We are not persuaded. "The determination of the application of a Sentencing Guideline is a question of fact, entitled to the 'clearly erroneous' standard of review." United States v. Lanese, 890 F.2d 1284, 1291 (2d Cir.1989); see 18 U.S.C. Sec. 3742(e). In order to receive a Guidelines enhancement for possession of a firearm, a defendant need not be in actual possession of the firearm at the time the firearm is seized. Lanese, 890 F.2d at 1292. Although, as Vargas-Santanas points out, the district court noted at trial that it was "not an inconceivable possibility that somebody could have gotten the gun out when the commotion started to occur," i.e., after Vargas-Santanas had left the apartment, we cannot say that the district court's subsequent finding that Vargas-Santanas possessed a firearm during the commission of the crime was clearly erroneous.
At Vargas-Santanas' sentencing proceeding, the district court noted that "the gun was in the apartment that he had used on repeated occasions, indeed only minutes beforehand for the commission of the crime in question, and ... he had admitted it was his apartment." The court further emphasized "all that we know about the service of guns to a narcotics offense, and [in] particular guns of this sort." Moreover, the commentary to Sec. 2D1.1 provides that "[t]he enhancement for weapon possession reflects the increased danger of violence when drug traffickers possess weapons," and further, that "[t]he adjustment should be applied if the weapon was present, unless it is clearly improbable that the weapon was connected with the offense." Sec. 2D1.1, comment (n. 3). By way of example, the commentary states that "the enhancement would not be applied if the defendant, arrested at his residence, had an unloaded hunting rifle in the closet." Id. The facts of this case are not at all analogous to that hypothetical, despite Vargas-Santanas' contention to the contrary. Thus, under these circumstances, we cannot say that enhancement for weapons possession was improper.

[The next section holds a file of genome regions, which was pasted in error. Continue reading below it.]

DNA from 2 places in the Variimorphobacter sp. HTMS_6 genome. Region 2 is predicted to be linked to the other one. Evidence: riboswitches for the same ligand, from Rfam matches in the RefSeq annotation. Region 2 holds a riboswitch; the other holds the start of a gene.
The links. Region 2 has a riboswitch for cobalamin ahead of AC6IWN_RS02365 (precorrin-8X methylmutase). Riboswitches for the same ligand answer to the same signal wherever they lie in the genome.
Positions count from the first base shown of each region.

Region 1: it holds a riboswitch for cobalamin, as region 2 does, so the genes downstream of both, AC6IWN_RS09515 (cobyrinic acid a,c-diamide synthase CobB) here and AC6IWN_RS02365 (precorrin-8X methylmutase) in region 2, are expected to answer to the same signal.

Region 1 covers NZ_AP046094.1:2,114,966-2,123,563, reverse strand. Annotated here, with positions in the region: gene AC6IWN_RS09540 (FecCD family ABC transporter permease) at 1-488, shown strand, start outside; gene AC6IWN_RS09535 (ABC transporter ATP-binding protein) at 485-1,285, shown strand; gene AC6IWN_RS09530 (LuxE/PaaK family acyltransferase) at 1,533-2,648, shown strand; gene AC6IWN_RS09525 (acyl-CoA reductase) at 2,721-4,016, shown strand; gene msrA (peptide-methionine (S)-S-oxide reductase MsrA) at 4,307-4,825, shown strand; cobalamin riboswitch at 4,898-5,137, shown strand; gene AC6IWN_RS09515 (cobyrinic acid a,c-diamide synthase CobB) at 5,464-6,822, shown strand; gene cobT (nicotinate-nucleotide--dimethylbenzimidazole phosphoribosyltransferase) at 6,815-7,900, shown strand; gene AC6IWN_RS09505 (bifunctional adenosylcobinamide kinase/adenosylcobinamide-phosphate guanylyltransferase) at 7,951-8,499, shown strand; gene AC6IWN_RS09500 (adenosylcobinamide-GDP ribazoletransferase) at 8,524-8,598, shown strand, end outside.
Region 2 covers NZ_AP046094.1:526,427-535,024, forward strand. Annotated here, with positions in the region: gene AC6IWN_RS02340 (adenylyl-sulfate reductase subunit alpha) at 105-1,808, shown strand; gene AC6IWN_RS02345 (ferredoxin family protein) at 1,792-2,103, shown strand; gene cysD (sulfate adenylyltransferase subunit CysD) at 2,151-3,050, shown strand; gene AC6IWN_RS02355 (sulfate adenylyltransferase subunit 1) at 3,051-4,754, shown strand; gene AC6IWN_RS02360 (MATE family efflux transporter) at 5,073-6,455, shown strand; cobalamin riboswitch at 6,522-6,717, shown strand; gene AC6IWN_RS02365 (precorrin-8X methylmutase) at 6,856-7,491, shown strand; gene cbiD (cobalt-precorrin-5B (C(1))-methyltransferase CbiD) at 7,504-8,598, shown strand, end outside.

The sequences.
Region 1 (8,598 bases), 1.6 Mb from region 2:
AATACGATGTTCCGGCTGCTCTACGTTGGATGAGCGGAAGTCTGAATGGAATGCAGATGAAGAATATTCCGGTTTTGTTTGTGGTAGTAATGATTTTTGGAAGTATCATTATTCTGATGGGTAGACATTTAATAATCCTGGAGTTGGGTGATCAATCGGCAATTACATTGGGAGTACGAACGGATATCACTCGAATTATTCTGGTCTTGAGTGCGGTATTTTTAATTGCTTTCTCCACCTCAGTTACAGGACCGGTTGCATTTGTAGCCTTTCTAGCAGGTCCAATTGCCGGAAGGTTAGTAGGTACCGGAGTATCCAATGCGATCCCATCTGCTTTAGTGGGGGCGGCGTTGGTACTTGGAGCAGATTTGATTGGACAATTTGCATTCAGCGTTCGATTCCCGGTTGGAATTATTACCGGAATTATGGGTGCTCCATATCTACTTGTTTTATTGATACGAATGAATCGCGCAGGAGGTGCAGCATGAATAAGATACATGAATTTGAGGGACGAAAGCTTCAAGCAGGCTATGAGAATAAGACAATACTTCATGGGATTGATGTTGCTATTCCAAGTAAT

Second, Vargas-Santanas argues that the district court erred in adding two levels for his role as an organizer, manager and leader of the criminal activity under U.S.S.G. Sec. 3B1.1(c). Vargas-Santanas argues, among other things, that this was only a three-man operation; that he did not exercise control over others or decision-making authority; and that there was no evidence that he, rather than Rodriguez-Gonzalez, was the leader.
The district court's finding of Vargas-Santanas' dominant role in the offense was not clearly erroneous and the resulting sentence enhancement was proper. For example, Vargas-Santanas negotiated with Joy, the government's confidential informant; sold him the initial 101 grams of cocaine and collected the money for this sale; gave Joy's contact Papo $50 and a small quantity of cocaine, presumably for bringing Joy to the apartment; brought the kilo of cocaine to an apartment that Vargas-Santanas admitted was his own on the day following the 101-gram sale; and directed the activity of Rodriguez-Gonzalez, who had entered the country illegally only one week earlier and conducted small drug deals on Vargas-Santanas' behalf.
The sentences imposed by the district court are affirmed.